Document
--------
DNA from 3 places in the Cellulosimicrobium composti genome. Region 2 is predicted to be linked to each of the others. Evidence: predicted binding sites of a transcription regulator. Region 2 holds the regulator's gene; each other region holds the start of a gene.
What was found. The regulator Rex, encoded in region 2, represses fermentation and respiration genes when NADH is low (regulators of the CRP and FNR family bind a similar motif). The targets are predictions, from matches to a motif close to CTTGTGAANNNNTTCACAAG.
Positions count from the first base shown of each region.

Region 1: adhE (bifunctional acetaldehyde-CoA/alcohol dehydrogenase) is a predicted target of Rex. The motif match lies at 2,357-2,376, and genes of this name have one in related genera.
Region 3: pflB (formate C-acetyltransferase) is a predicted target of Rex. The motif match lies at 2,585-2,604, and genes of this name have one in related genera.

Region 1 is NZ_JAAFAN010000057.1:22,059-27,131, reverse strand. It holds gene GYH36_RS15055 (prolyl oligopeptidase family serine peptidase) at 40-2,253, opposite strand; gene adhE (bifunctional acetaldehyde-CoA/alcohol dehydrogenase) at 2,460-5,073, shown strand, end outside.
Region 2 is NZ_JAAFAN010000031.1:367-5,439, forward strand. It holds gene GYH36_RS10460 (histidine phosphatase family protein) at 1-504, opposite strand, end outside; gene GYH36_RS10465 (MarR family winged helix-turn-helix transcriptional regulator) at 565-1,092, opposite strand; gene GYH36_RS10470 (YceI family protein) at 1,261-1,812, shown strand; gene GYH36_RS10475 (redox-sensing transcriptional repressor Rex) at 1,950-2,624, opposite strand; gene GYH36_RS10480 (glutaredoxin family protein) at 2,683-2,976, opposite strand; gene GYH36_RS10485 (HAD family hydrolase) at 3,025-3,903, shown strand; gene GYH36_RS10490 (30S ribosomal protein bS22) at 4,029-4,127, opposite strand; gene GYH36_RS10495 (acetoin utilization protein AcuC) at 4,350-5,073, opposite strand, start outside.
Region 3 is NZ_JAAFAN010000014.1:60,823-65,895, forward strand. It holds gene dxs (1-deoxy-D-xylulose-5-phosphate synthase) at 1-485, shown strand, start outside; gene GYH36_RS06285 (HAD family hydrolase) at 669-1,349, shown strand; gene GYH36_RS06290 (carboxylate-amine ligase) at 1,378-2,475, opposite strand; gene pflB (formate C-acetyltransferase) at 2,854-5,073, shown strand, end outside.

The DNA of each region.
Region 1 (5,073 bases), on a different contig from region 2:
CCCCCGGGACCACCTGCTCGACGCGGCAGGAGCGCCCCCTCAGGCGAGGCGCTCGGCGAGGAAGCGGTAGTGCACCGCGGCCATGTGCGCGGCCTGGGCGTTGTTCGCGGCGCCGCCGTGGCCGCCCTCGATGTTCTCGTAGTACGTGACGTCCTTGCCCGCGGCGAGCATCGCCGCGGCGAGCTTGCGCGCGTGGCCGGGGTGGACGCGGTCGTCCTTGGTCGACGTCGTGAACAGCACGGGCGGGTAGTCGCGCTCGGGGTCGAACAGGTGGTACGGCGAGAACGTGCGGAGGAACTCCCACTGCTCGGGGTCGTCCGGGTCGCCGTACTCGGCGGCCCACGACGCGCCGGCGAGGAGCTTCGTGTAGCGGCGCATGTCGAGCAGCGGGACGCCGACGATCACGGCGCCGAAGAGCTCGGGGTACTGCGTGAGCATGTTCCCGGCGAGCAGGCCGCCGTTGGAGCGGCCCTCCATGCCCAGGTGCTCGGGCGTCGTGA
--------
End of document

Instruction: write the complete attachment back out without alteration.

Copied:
DNA from 3 places in the Cellulosimicrobium composti genome. Region 2 is predicted to be linked to each of the others. Evidence: predicted binding sites of a transcription regulator. Region 2 holds the regulator's gene; each other region holds the start of a gene.
What was found. The regulator Rex, encoded in region 2, represses fermentation and respiration genes when NADH is low (regulators of the CRP and FNR family bind a similar motif). The targets are predictions, from matches to a motif close to CTTGTGAANNNNTTCACAAG.
Positions count from the first base shown of each region.

Region 1: adhE (bifunctional acetaldehyde-CoA/alcohol dehydrogenase) is a predicted target of Rex. The motif match lies at 2,357-2,376, and genes of this name have one in related genera.
Region 3: pflB (formate C-acetyltransferase) is a predicted target of Rex. The motif match lies at 2,585-2,604, and genes of this name have one in related genera.

Region 1 is NZ_JAAFAN010000057.1:22,059-27,131, reverse strand. It holds gene GYH36_RS15055 (prolyl oligopeptidase family serine peptidase) at 40-2,253, opposite strand; gene adhE (bifunctional acetaldehyde-CoA/alcohol dehydrogenase) at 2,460-5,073, shown strand, end outside.
Region 2 is NZ_JAAFAN010000031.1:367-5,439, forward strand. It holds gene GYH36_RS10460 (histidine phosphatase family protein) at 1-504, opposite strand, end outside; gene GYH36_RS10465 (MarR family winged helix-turn-helix transcriptional regulator) at 565-1,092, opposite strand; gene GYH36_RS10470 (YceI family protein) at 1,261-1,812, shown strand; gene GYH36_RS10475 (redox-sensing transcriptional repressor Rex) at 1,950-2,624, opposite strand; gene GYH36_RS10480 (glutaredoxin family protein) at 2,683-2,976, opposite strand; gene GYH36_RS10485 (HAD family hydrolase) at 3,025-3,903, shown strand; gene GYH36_RS10490 (30S ribosomal protein bS22) at 4,029-4,127, opposite strand; gene GYH36_RS10495 (acetoin utilization protein AcuC) at 4,350-5,073, opposite strand, start outside.
Region 3 is NZ_JAAFAN010000014.1:60,823-65,895, forward strand. It holds gene dxs (1-deoxy-D-xylulose-5-phosphate synthase) at 1-485, shown strand, start outside; gene GYH36_RS06285 (HAD family hydrolase) at 669-1,349, shown strand; gene GYH36_RS06290 (carboxylate-amine ligase) at 1,378-2,475, opposite strand; gene pflB (formate C-acetyltransferase) at 2,854-5,073, shown strand, end outside.

The DNA of each region.
Region 1 (5,073 bases), on a different contig from region 2:
CCCCCGGGACCACCTGCTCGACGCGGCAGGAGCGCCCCCTCAGGCGAGGCGCTCGGCGAGGAAGCGGTAGTGCACCGCGGCCATGTGCGCGGCCTGGGCGTTGTTCGCGGCGCCGCCGTGGCCGCCCTCGATGTTCTCGTAGTACGTGACGTCCTTGCCCGCGGCGAGCATCGCCGCGGCGAGCTTGCGCGCGTGGCCGGGGTGGACGCGGTCGTCCTTGGTCGACGTCGTGAACAGCACGGGCGGGTAGTCGCGCTCGGGGTCGAACAGGTGGTACGGCGAGAACGTGCGGAGGAACTCCCACTGCTCGGGGTCGTCCGGGTCGCCGTACTCGGCGGCCCACGACGCGCCGGCGAGGAGCTTCGTGTAGCGGCGCATGTCGAGCAGCGGGACGCCGACGATCACGGCGCCGAAGAGCTCGGGGTACTGCGTGAGCATGTTCCCGGCGAGCAGGCCGCCGTTGGAGCGGCCCTCCATGCCCAGGTGCTCGGGCGTCGTGA